Modern Hebrew standard form of the Hebrew language

Modern Hebrew or Israeli Hebrew, generally referred to by speakers simply as Hebrew, is the standard form of the Hebrew language spoken today. Spoken since ancient times, Hebrew, a member of the Canaanite branch of the Semitic language family, was supplanted as the Jewish vernacular by the western dialect of Aramaic beginning in the third century BCE, though it continued to be used as a liturgical and literary language. It was revived as a spoken language in the 19th and 20th centuries and is the official language of Israel.

Pe is the seventeenth letter of the Semitic abjads, including Phoenician Pē , Hebrew Pē פ, Aramaic Pē , Syriac Pē ܦ, and Arabic Fāʼ ف.

Biblical Hebrew stage of the Hebrew language written and spoken during the composition of the Tanakh

Biblical Hebrew, also called classical Hebrew, is an archaic form of Hebrew, a language in the Canaanite branch of Semitic languages, spoken by the Israelites in the area known as Israel, roughly west of the Jordan River and east of the Mediterranean Sea. The term "Hebrew" was not used for the language in the Bible, which was referred to as שפת כנען or יהודית, but the name was used in Greek and Mishnaic Hebrew texts.

Esperanto etymology, including vocabulary and grammatical forms, derives primarily from the Romance languages, with lesser contributions from Germanic. The language occupies a middle ground between "naturalistic" constructed languages such as Interlingua, which borrow words en masse from their source languages with little internal derivation, and a priori conlangs such as Solresol, in which the words have no historical connection to other languages. In Esperanto, root words are borrowed and retain much of the form of their source language, whether the phonetic form (eks- from international ex-,vualo from French voile) or orthographic form (teamo and boato from English team and boat,soifo from French soif). However, each root can then form dozens of derivations which may bear little resemblance to equivalent words in the source languages, such as registaro (government), which is derived from the Latinate root reg but has a morphology closer to German or Russian.

Yodh is the tenth letter of the Semitic abjads, including Phoenician Yōd , Hebrew Yōd י, Aramaic Yodh , Syriac Yōḏ ܝ, Persian Ye ی‎, and Arabic Yāʾ ي. Its sound value is in all languages for which it is used; in many languages, it also serves as a long vowel, representing.

Kaf is the eleventh letter of the Semitic abjads, including Phoenician Kāp 𐤊, Hebrew Kāf כ, Aramaic Kāp 𐡊, Syriac Kāp̄ ܟܟ‎, Persian Kāf ک‎, and Arabic Kāf ك‎.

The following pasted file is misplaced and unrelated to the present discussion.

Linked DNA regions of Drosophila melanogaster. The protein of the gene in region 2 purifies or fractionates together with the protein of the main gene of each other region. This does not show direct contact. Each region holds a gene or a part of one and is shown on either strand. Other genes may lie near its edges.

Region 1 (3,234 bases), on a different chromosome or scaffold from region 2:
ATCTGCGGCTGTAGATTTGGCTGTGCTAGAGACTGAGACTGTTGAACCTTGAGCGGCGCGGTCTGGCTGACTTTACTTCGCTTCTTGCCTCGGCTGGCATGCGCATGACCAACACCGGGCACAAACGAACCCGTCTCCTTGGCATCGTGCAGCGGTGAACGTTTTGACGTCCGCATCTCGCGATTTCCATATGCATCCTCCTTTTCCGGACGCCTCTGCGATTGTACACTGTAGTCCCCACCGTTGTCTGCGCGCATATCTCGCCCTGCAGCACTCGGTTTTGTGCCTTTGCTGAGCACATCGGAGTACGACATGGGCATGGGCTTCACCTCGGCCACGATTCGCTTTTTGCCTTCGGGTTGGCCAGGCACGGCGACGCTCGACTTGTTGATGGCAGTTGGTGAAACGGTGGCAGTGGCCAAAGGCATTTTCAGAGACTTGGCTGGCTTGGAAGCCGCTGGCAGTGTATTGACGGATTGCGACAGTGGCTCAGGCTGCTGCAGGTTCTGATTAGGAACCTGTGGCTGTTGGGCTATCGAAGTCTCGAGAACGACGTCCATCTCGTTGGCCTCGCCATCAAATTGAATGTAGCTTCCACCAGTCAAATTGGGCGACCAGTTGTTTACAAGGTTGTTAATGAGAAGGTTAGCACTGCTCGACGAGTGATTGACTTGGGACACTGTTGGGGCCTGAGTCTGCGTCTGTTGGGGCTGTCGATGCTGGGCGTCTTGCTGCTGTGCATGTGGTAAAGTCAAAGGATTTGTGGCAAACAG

He is the fifth letter of the Semitic abjads, including Phoenician Hē , Hebrew Hē ה, Aramaic Hē , Syriac Hē ܗ, and Arabic Hāʾ ه. Its sound value is a voiceless glottal fricative.

In linguistics, an internationalism or international word is a loanword that occurs in several languages with the same or at least similar meaning and etymology. These words exist in "several different languages as a result of simultaneous or successive borrowings from the ultimate source" (I.V.Arnold). Pronunciation and orthography are similar so that the word is understandable between the different languages.

Shm-reduplication is a form of reduplication in which the original word or its first syllable is repeated with the copy beginning with shm-, pronounced. The construction is generally used to indicate irony, sarcasm, derision, skepticism, or lack of interest with respect to comments about the discussed object. In general, the new combination is used as an interjection.

Medical terminology is language used to precisely describe the human body including its components, processes, conditions affecting it, and procedures performed upon it. Medical terminology is used in the field of medicine.

In linguistics, periphrasis is the usage of multiple separate words to carry the meaning of prefixes, suffixes or verbs, among other things, where either would be possible. Technically, it is a device where grammatical meaning is expressed by one or more free morphemes, instead of by inflectional affixes or derivation. Periphrastic forms are an example of analytic language, whereas the absence of periphrasis is a characteristic of synthetic language. While periphrasis concerns all categories of syntax, it is most visible with verb catenae. The verb catenae of English are highly periphrastic.

English prefixes are affixes that are added before either simple roots or complex bases consisting of (a) a root and other affixes, (b) multiple roots, or (c) multiple roots and other affixes. Examples of these follow:

The vav-consecutive or waw-consecutive is a grammatical construction in Classical Hebrew. It involves prefixing a verb form with the letter waw in order to change its tense or aspect.